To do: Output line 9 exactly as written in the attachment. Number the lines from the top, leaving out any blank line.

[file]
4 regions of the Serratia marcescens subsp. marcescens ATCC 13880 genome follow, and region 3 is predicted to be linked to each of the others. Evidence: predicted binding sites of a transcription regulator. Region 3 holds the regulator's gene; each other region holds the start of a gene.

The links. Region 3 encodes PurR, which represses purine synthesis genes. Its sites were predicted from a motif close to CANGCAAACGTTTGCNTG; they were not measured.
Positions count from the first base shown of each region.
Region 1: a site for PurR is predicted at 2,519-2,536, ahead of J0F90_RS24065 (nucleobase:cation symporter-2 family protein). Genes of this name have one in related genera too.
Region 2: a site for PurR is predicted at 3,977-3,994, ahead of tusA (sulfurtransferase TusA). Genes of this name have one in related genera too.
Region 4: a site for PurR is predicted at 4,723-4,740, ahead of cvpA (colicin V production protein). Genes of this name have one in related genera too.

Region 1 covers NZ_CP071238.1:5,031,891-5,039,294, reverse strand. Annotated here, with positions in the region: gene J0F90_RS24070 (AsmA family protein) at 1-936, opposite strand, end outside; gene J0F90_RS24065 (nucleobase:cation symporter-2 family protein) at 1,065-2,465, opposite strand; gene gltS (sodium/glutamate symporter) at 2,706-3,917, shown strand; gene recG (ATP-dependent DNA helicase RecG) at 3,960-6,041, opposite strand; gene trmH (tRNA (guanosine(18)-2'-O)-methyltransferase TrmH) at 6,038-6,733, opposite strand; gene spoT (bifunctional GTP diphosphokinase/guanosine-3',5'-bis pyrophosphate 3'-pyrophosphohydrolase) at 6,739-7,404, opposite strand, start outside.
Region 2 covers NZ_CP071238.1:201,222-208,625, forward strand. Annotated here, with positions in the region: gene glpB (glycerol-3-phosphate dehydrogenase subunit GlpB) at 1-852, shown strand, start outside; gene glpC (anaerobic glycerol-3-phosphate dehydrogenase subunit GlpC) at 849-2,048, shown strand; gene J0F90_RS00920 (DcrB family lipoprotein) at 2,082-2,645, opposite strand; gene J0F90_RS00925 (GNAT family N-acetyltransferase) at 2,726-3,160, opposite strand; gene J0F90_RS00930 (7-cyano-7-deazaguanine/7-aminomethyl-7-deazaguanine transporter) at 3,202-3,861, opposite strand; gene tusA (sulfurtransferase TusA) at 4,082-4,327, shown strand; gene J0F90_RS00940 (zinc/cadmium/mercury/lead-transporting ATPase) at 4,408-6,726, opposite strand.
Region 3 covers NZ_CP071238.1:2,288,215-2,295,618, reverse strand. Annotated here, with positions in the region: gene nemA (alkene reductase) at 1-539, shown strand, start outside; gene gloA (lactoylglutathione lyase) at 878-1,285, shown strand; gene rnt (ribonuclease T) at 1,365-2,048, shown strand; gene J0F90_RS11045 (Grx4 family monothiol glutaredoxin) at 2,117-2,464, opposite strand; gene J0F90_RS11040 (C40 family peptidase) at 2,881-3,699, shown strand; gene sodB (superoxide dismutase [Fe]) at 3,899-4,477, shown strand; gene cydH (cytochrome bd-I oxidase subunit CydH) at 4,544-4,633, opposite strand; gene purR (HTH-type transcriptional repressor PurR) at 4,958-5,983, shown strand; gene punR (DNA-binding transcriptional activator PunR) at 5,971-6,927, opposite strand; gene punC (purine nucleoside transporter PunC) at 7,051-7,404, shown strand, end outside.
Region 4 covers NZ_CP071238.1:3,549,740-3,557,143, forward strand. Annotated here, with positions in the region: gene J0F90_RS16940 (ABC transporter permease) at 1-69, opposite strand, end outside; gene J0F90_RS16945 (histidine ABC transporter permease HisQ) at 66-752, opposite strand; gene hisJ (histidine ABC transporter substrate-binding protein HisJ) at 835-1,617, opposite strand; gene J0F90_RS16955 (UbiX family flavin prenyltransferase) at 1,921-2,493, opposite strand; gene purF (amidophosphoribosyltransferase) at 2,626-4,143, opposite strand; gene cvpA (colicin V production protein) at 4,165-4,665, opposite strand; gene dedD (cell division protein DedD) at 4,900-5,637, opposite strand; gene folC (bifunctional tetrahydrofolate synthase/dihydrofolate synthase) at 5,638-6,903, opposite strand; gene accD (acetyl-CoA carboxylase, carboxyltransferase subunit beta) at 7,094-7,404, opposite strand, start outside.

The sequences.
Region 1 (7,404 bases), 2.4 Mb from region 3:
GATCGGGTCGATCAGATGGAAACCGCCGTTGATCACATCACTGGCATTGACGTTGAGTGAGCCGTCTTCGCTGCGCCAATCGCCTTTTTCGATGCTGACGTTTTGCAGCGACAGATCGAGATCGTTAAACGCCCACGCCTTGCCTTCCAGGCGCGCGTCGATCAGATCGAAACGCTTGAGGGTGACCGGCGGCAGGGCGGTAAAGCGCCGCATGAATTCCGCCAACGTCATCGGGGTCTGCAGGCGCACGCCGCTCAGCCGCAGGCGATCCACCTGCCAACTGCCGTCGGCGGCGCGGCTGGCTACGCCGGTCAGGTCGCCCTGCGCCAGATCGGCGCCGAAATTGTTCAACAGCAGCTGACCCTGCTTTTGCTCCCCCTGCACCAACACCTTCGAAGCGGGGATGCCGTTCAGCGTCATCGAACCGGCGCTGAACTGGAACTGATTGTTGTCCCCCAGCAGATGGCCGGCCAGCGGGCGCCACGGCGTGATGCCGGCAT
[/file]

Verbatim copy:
Region 3 covers NZ_CP071238.1:2,288,215-2,295,618, reverse strand. Annotated here, with positions in the region: gene nemA (alkene reductase) at 1-539, shown strand, start outside; gene gloA (lactoylglutathione lyase) at 878-1,285, shown strand; gene rnt (ribonuclease T) at 1,365-2,048, shown strand; gene J0F90_RS11045 (Grx4 family monothiol glutaredoxin) at 2,117-2,464, opposite strand; gene J0F90_RS11040 (C40 family peptidase) at 2,881-3,699, shown strand; gene sodB (superoxide dismutase [Fe]) at 3,899-4,477, shown strand; gene cydH (cytochrome bd-I oxidase subunit CydH) at 4,544-4,633, opposite strand; gene purR (HTH-type transcriptional repressor PurR) at 4,958-5,983, shown strand; gene punR (DNA-binding transcriptional activator PunR) at 5,971-6,927, opposite strand; gene punC (purine nucleoside transporter PunC) at 7,051-7,404, shown strand, end outside.